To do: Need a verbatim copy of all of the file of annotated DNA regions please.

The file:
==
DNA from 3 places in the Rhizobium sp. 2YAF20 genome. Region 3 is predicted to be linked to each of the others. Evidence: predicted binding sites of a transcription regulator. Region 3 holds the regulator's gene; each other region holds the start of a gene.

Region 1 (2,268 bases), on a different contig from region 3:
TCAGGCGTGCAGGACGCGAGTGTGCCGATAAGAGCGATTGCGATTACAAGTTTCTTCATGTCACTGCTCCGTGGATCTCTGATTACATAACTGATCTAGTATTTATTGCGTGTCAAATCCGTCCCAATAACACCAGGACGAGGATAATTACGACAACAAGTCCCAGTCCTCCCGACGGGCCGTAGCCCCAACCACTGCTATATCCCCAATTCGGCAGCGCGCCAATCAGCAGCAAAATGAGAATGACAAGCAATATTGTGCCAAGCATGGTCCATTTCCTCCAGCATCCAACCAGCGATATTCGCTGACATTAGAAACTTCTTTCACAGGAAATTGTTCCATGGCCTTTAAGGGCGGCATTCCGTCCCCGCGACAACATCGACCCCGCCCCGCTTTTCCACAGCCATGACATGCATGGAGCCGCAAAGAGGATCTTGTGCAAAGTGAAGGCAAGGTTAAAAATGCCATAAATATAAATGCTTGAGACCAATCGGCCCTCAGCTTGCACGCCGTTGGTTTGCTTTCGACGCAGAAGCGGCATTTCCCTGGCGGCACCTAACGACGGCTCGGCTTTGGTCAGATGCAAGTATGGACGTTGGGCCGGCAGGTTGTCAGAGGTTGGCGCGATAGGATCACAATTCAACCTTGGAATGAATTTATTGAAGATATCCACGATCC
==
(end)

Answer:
DNA from 3 places in the Rhizobium sp. 2YAF20 genome. Region 3 is predicted to be linked to each of the others. Evidence: predicted binding sites of a transcription regulator. Region 3 holds the regulator's gene; each other region holds the start of a gene.

Region 1 (2,268 bases), on a different contig from region 3:
TCAGGCGTGCAGGACGCGAGTGTGCCGATAAGAGCGATTGCGATTACAAGTTTCTTCATGTCACTGCTCCGTGGATCTCTGATTACATAACTGATCTAGTATTTATTGCGTGTCAAATCCGTCCCAATAACACCAGGACGAGGATAATTACGACAACAAGTCCCAGTCCTCCCGACGGGCCGTAGCCCCAACCACTGCTATATCCCCAATTCGGCAGCGCGCCAATCAGCAGCAAAATGAGAATGACAAGCAATATTGTGCCAAGCATGGTCCATTTCCTCCAGCATCCAACCAGCGATATTCGCTGACATTAGAAACTTCTTTCACAGGAAATTGTTCCATGGCCTTTAAGGGCGGCATTCCGTCCCCGCGACAACATCGACCCCGCCCCGCTTTTCCACAGCCATGACATGCATGGAGCCGCAAAGAGGATCTTGTGCAAAGTGAAGGCAAGGTTAAAAATGCCATAAATATAAATGCTTGAGACCAATCGGCCCTCAGCTTGCACGCCGTTGGTTTGCTTTCGACGCAGAAGCGGCATTTCCCTGGCGGCACCTAACGACGGCTCGGCTTTGGTCAGATGCAAGTATGGACGTTGGGCCGGCAGGTTGTCAGAGGTTGGCGCGATAGGATCACAATTCAACCTTGGAATGAATTTATTGAAGATATCCACGATCC